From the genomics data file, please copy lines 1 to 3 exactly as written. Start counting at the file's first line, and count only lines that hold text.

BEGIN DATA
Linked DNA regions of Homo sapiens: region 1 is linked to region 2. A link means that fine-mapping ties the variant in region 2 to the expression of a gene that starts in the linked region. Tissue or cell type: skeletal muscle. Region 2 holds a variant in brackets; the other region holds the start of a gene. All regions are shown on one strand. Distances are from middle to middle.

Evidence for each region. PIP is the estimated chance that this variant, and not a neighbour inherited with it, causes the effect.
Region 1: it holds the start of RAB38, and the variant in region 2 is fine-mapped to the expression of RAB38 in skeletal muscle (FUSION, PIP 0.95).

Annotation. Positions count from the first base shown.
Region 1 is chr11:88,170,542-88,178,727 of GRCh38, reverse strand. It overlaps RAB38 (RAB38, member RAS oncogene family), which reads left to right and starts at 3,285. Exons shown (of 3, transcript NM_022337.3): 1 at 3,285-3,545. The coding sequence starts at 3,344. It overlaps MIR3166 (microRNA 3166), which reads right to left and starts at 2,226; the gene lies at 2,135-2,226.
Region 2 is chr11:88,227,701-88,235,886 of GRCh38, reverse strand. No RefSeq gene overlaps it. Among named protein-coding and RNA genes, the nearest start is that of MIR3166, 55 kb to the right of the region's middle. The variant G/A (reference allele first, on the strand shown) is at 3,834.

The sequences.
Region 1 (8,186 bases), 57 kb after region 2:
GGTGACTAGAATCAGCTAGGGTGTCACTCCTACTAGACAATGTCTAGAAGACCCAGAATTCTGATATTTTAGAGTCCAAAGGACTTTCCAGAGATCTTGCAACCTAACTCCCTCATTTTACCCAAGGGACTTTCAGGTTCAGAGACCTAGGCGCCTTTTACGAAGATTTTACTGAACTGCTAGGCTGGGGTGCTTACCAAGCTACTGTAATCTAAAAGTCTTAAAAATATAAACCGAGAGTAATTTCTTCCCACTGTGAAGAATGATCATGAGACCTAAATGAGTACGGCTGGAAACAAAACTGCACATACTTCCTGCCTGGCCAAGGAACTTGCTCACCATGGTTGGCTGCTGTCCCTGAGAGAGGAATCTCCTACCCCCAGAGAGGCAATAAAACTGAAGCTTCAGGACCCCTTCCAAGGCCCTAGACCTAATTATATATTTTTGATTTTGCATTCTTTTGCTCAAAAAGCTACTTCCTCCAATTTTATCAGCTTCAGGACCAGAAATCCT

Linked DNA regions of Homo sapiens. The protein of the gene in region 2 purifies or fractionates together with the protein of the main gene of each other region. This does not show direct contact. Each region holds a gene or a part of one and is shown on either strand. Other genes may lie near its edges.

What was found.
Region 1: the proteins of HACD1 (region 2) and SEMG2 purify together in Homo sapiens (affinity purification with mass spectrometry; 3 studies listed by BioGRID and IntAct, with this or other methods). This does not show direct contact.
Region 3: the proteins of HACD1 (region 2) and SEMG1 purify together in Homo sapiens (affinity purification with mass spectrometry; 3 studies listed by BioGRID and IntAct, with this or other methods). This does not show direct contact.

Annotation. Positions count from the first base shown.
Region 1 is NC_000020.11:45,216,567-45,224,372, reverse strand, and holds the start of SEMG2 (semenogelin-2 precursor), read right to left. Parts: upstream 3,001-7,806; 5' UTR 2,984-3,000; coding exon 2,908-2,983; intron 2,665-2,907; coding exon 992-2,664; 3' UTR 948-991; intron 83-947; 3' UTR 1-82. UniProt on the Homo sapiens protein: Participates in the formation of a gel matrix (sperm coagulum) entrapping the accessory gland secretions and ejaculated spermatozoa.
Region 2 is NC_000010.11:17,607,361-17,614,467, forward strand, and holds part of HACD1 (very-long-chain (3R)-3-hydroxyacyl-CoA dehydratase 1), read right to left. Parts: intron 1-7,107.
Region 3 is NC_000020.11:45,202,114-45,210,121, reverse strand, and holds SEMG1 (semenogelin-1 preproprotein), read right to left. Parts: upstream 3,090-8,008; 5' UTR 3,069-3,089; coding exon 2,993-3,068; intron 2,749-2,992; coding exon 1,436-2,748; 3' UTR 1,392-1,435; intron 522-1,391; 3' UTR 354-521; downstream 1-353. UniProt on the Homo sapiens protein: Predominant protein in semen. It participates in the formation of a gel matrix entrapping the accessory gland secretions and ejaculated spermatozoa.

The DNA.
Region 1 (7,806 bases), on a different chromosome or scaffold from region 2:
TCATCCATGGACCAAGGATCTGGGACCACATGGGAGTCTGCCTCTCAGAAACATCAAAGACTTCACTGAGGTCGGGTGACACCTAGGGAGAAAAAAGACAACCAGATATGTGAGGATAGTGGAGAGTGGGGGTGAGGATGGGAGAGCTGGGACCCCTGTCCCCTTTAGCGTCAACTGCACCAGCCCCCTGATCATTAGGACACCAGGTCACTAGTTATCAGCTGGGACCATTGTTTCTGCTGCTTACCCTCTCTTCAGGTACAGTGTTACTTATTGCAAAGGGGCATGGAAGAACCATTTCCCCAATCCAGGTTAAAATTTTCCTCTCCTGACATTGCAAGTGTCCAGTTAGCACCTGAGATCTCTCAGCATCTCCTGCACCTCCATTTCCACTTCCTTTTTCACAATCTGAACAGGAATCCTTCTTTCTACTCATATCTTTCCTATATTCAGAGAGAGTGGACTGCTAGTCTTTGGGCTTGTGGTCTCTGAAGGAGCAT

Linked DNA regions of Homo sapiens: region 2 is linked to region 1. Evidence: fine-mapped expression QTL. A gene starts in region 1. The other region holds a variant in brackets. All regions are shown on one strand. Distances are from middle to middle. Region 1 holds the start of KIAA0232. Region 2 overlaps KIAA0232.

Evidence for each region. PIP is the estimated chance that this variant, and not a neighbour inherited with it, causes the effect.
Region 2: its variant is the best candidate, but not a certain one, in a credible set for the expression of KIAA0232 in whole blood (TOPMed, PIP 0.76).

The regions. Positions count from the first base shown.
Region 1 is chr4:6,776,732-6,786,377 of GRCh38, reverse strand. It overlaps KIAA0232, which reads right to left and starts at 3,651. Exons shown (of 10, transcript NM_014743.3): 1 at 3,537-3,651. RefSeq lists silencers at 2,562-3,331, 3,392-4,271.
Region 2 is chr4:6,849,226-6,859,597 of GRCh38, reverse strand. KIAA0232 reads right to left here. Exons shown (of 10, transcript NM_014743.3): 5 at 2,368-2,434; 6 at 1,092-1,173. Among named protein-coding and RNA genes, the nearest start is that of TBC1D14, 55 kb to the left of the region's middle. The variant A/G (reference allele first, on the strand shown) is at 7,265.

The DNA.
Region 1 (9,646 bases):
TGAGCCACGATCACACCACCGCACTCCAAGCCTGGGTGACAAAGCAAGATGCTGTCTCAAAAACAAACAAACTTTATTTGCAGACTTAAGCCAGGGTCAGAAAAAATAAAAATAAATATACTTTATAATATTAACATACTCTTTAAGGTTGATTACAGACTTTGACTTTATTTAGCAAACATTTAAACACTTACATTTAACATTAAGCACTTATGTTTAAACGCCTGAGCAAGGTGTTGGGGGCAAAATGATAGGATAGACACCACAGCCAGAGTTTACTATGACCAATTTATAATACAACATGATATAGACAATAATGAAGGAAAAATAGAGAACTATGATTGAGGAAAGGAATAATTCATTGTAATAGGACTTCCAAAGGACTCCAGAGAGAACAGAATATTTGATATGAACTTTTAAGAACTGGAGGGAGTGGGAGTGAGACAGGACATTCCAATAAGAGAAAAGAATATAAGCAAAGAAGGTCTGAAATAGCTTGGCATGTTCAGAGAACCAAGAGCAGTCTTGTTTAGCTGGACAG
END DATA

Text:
Linked DNA regions of Homo sapiens: region 1 is linked to region 2. A link means that fine-mapping ties the variant in region 2 to the expression of a gene that starts in the linked region. Tissue or cell type: skeletal muscle. Region 2 holds a variant in brackets; the other region holds the start of a gene. All regions are shown on one strand. Distances are from middle to middle.

Evidence for each region. PIP is the estimated chance that this variant, and not a neighbour inherited with it, causes the effect.
Region 1: it holds the start of RAB38, and the variant in region 2 is fine-mapped to the expression of RAB38 in skeletal muscle (FUSION, PIP 0.95).